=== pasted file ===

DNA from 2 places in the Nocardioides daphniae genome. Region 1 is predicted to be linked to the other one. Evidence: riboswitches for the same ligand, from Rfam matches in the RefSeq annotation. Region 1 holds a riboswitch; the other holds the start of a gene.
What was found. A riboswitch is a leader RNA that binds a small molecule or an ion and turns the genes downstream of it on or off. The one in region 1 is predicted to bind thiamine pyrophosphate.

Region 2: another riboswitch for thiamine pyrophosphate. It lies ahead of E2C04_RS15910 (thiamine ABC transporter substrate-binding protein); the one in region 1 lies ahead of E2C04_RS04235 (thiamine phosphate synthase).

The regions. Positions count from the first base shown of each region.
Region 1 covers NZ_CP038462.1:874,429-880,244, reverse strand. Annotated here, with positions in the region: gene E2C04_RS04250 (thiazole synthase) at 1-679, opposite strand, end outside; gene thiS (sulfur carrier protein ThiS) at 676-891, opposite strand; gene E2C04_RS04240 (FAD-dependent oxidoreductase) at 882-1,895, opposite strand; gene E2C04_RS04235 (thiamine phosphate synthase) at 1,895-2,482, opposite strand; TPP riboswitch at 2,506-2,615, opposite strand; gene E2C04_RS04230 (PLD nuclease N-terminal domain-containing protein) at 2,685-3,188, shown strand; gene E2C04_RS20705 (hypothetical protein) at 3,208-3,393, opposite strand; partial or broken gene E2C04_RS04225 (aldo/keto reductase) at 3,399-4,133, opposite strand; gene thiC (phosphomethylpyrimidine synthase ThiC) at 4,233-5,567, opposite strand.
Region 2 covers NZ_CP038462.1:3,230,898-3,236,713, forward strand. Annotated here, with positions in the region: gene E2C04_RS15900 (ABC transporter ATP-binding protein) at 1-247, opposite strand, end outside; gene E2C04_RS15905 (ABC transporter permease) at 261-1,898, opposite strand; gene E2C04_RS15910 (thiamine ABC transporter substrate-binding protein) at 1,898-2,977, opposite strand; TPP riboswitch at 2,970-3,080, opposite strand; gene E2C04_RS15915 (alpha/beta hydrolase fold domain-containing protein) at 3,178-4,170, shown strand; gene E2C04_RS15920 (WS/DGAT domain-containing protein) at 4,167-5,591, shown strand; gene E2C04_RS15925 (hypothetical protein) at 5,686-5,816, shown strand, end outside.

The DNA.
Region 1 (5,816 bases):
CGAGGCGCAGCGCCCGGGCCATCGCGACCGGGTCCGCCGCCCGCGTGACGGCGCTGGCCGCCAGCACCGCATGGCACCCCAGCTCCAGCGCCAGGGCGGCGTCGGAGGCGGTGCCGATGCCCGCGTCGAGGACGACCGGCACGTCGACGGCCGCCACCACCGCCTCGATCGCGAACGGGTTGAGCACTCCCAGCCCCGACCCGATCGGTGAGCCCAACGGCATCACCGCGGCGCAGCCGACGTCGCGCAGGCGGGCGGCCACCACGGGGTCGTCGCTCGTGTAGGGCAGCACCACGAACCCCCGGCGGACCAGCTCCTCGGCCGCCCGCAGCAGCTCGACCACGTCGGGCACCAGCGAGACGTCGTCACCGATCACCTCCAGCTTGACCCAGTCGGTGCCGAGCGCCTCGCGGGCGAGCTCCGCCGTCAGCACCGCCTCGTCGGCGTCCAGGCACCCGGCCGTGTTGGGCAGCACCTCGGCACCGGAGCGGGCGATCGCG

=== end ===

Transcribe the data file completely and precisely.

DNA from 2 places in the Nocardioides daphniae genome. Region 1 is predicted to be linked to the other one. Evidence: riboswitches for the same ligand, from Rfam matches in the RefSeq annotation. Region 1 holds a riboswitch; the other holds the start of a gene.
What was found. A riboswitch is a leader RNA that binds a small molecule or an ion and turns the genes downstream of it on or off. The one in region 1 is predicted to bind thiamine pyrophosphate.

Region 2: another riboswitch for thiamine pyrophosphate. It lies ahead of E2C04_RS15910 (thiamine ABC transporter substrate-binding protein); the one in region 1 lies ahead of E2C04_RS04235 (thiamine phosphate synthase).

The regions. Positions count from the first base shown of each region.
Region 1 covers NZ_CP038462.1:874,429-880,244, reverse strand. Annotated here, with positions in the region: gene E2C04_RS04250 (thiazole synthase) at 1-679, opposite strand, end outside; gene thiS (sulfur carrier protein ThiS) at 676-891, opposite strand; gene E2C04_RS04240 (FAD-dependent oxidoreductase) at 882-1,895, opposite strand; gene E2C04_RS04235 (thiamine phosphate synthase) at 1,895-2,482, opposite strand; TPP riboswitch at 2,506-2,615, opposite strand; gene E2C04_RS04230 (PLD nuclease N-terminal domain-containing protein) at 2,685-3,188, shown strand; gene E2C04_RS20705 (hypothetical protein) at 3,208-3,393, opposite strand; partial or broken gene E2C04_RS04225 (aldo/keto reductase) at 3,399-4,133, opposite strand; gene thiC (phosphomethylpyrimidine synthase ThiC) at 4,233-5,567, opposite strand.
Region 2 covers NZ_CP038462.1:3,230,898-3,236,713, forward strand. Annotated here, with positions in the region: gene E2C04_RS15900 (ABC transporter ATP-binding protein) at 1-247, opposite strand, end outside; gene E2C04_RS15905 (ABC transporter permease) at 261-1,898, opposite strand; gene E2C04_RS15910 (thiamine ABC transporter substrate-binding protein) at 1,898-2,977, opposite strand; TPP riboswitch at 2,970-3,080, opposite strand; gene E2C04_RS15915 (alpha/beta hydrolase fold domain-containing protein) at 3,178-4,170, shown strand; gene E2C04_RS15920 (WS/DGAT domain-containing protein) at 4,167-5,591, shown strand; gene E2C04_RS15925 (hypothetical protein) at 5,686-5,816, shown strand, end outside.

The DNA.
Region 1 (5,816 bases):
CGAGGCGCAGCGCCCGGGCCATCGCGACCGGGTCCGCCGCCCGCGTGACGGCGCTGGCCGCCAGCACCGCATGGCACCCCAGCTCCAGCGCCAGGGCGGCGTCGGAGGCGGTGCCGATGCCCGCGTCGAGGACGACCGGCACGTCGACGGCCGCCACCACCGCCTCGATCGCGAACGGGTTGAGCACTCCCAGCCCCGACCCGATCGGTGAGCCCAACGGCATCACCGCGGCGCAGCCGACGTCGCGCAGGCGGGCGGCCACCACGGGGTCGTCGCTCGTGTAGGGCAGCACCACGAACCCCCGGCGGACCAGCTCCTCGGCCGCCCGCAGCAGCTCGACCACGTCGGGCACCAGCGAGACGTCGTCACCGATCACCTCCAGCTTGACCCAGTCGGTGCCGAGCGCCTCGCGGGCGAGCTCCGCCGTCAGCACCGCCTCGTCGGCGTCCAGGCACCCGGCCGTGTTGGGCAGCACCTCGGCACCGGAGCGGGCGATCGCG